The brutal stabbing of primary-school-aged children in Dublin purportedly by an Algerian national should not be overshadowed by subsequent events which occurred in the city centre.
The horrendous and wicked nature of the crime itself has been universally condemned and prompted nation-wide shock. The National Party joins in this national feeling of sympathy for the victims. However, the nationality of the alleged perpetrator absolutely is relevant.
Following from the recent Josef Puska conviction, there has been a groundswell of organic feeling that enough is enough. Ireland’s open borders immigration policy has allowed the dregs of foreign countries to settle in Ireland, often being entitled to housing and welfare whilst Irish people struggle. Liberals and leftists seeking to equivocate by claiming “Irish people also commit crimes” have no foot to stand on given the unparalleled and barbaric nature of yesterday’s attack.
In the aftermath of reports on this crime, a spontaneous feeling of outrage and passion spurred ordinary people to assemble in the city centre to protest. This soon transformed into a riot, as has been widely reported in Ireland and internationally.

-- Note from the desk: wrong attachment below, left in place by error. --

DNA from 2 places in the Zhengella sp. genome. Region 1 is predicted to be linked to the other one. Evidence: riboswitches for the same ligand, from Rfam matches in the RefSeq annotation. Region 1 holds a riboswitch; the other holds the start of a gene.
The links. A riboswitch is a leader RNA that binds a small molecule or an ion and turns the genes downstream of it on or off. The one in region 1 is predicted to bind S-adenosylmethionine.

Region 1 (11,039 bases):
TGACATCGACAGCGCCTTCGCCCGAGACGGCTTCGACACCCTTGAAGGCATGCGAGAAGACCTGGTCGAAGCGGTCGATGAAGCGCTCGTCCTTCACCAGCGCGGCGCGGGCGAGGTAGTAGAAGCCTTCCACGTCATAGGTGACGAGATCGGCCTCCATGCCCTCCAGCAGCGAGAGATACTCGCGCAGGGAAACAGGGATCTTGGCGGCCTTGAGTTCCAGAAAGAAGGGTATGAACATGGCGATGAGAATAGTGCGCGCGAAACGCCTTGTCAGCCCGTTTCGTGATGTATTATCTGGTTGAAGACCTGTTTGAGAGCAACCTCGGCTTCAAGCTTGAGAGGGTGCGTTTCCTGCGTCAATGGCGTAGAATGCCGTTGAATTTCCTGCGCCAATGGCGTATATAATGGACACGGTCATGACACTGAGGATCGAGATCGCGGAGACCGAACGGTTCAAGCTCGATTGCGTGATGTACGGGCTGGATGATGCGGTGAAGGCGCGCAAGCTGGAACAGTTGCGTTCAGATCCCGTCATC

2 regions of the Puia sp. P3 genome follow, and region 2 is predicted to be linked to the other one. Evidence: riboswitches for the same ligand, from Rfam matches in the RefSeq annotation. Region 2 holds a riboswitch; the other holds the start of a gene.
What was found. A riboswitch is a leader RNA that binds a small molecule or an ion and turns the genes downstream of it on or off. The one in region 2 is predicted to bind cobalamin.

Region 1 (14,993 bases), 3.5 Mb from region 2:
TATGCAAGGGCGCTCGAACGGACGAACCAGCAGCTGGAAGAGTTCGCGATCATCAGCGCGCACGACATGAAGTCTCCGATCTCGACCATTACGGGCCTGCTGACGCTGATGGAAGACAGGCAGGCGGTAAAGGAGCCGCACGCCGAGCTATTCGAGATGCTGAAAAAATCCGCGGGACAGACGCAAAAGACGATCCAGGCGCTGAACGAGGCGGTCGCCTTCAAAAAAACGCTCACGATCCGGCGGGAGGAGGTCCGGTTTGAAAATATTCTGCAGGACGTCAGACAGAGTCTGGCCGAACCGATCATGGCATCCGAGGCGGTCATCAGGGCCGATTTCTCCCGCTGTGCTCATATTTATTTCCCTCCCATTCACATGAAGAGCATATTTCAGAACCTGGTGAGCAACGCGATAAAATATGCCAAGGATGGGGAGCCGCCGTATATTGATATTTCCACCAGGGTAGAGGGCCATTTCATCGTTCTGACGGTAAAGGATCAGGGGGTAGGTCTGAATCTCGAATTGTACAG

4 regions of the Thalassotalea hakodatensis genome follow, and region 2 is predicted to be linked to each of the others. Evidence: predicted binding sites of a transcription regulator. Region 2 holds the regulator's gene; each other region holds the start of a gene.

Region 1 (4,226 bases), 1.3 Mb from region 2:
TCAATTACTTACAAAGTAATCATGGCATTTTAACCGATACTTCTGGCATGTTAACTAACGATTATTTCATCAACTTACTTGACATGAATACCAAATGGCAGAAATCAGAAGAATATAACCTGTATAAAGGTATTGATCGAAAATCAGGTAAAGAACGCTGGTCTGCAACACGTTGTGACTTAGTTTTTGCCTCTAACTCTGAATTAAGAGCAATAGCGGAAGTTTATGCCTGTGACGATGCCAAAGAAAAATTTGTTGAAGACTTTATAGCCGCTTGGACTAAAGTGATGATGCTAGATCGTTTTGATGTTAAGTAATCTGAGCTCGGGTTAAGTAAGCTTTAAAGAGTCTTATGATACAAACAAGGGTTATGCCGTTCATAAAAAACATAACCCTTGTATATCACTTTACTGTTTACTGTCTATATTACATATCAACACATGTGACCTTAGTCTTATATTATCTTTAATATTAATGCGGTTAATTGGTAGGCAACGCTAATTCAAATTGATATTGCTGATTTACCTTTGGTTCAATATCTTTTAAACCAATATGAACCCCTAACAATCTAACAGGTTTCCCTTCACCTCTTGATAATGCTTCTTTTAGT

The media, political elites, and Garda Commissioner have all described yesterday’s riot as being led by the “far-right”. This term has become so overused that it has lost all meaning. It has been shamefully applied to ordinary citizens who have expressed their opposition to continued mass-immigration and the treatment of Irish people as second-class citizens.
The protest/riot in Dublin was a spontaneous and organic response to the nature of this horrendous crime and the revelation that the alleged perpetrator was a “guest” in this country. Whilst the National Party does not endorse any illegal activity, yesterday evening’s events were an outburst of passion in response to overt injustice.
To describe yesterday’s events as far-right-led is absurd and patently untrue. This lie has been peddled by political elites to disguise the reality that large swathes of the working-class have revolted against a policy which puts Irish people last. As for the left, they are eager to condemn the working-class as “lumpen” elements allied with the “far-right” to cope with the fact they have been abandoned by their supposed traditional base.
The National Party believes a political solution is the only available option to address the existential problem of the impact of mass-immigration. We will be fielding candidates in the next election cycle to give a voice to the voiceless and to channel people’s righteous indignation into a productive electoral vehicle.